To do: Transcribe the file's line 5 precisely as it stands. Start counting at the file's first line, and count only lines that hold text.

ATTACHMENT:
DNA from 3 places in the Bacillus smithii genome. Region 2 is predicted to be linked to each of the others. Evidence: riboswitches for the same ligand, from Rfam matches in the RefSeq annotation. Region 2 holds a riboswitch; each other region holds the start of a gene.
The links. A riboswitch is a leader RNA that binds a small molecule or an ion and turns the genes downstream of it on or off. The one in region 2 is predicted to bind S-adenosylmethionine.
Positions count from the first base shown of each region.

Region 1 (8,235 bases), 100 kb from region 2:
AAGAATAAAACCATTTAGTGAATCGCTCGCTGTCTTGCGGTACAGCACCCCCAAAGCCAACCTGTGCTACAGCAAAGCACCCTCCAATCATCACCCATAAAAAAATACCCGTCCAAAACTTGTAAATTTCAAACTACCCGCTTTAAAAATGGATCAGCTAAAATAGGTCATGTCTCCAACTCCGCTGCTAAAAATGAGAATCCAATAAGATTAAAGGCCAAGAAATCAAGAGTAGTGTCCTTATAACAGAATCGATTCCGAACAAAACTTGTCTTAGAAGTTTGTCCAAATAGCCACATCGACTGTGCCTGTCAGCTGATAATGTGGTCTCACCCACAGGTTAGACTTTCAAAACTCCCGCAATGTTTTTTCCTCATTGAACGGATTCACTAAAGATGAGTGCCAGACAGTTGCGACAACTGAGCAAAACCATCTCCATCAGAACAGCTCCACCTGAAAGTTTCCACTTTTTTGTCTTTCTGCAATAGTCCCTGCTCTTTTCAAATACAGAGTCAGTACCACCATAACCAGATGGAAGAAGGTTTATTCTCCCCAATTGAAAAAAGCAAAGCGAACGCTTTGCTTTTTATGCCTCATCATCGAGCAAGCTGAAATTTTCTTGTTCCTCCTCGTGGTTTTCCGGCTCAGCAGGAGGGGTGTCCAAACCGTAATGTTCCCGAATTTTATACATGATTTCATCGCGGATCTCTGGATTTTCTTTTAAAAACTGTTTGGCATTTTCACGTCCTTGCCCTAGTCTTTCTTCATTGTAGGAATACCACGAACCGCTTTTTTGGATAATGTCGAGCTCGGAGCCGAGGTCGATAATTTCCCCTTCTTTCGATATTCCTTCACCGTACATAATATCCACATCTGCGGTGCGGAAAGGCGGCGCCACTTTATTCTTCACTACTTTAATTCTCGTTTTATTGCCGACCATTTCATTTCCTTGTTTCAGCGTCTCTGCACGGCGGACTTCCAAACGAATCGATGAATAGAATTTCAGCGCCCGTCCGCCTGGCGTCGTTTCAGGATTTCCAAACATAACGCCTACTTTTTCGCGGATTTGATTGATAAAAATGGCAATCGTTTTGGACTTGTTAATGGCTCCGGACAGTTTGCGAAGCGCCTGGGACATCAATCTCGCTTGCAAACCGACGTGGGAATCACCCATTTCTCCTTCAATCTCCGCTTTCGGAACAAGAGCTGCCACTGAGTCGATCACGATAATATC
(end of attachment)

AAGAATAAAACCATTTAGTGAATCGCTCGCTGTCTTGCGGTACAGCACCCCCAAAGCCAACCTGTGCTACAGCAAAGCACCCTCCAATCATCACCCATAAAAAAATACCCGTCCAAAACTTGTAAATTTCAAACTACCCGCTTTAAAAATGGATCAGCTAAAATAGGTCATGTCTCCAACTCCGCTGCTAAAAATGAGAATCCAATAAGATTAAAGGCCAAGAAATCAAGAGTAGTGTCCTTATAACAGAATCGATTCCGAACAAAACTTGTCTTAGAAGTTTGTCCAAATAGCCACATCGACTGTGCCTGTCAGCTGATAATGTGGTCTCACCCACAGGTTAGACTTTCAAAACTCCCGCAATGTTTTTTCCTCATTGAACGGATTCACTAAAGATGAGTGCCAGACAGTTGCGACAACTGAGCAAAACCATCTCCATCAGAACAGCTCCACCTGAAAGTTTCCACTTTTTTGTCTTTCTGCAATAGTCCCTGCTCTTTTCAAATACAGAGTCAGTACCACCATAACCAGATGGAAGAAGGTTTATTCTCCCCAATTGAAAAAAGCAAAGCGAACGCTTTGCTTTTTATGCCTCATCATCGAGCAAGCTGAAATTTTCTTGTTCCTCCTCGTGGTTTTCCGGCTCAGCAGGAGGGGTGTCCAAACCGTAATGTTCCCGAATTTTATACATGATTTCATCGCGGATCTCTGGATTTTCTTTTAAAAACTGTTTGGCATTTTCACGTCCTTGCCCTAGTCTTTCTTCATTGTAGGAATACCACGAACCGCTTTTTTGGATAATGTCGAGCTCGGAGCCGAGGTCGATAATTTCCCCTTCTTTCGATATTCCTTCACCGTACATAATATCCACATCTGCGGTGCGGAAAGGCGGCGCCACTTTATTCTTCACTACTTTAATTCTCGTTTTATTGCCGACCATTTCATTTCCTTGTTTCAGCGTCTCTGCACGGCGGACTTCCAAACGAATCGATGAATAGAATTTCAGCGCCCGTCCGCCTGGCGTCGTTTCAGGATTTCCAAACATAACGCCTACTTTTTCGCGGATTTGATTGATAAAAATGGCAATCGTTTTGGACTTGTTAATGGCTCCGGACAGTTTGCGAAGCGCCTGGGACATCAATCTCGCTTGCAAACCGACGTGGGAATCACCCATTTCTCCTTCAATCTCCGCTTTCGGAACAAGAGCTGCCACTGAGTCGATCACGATAATATC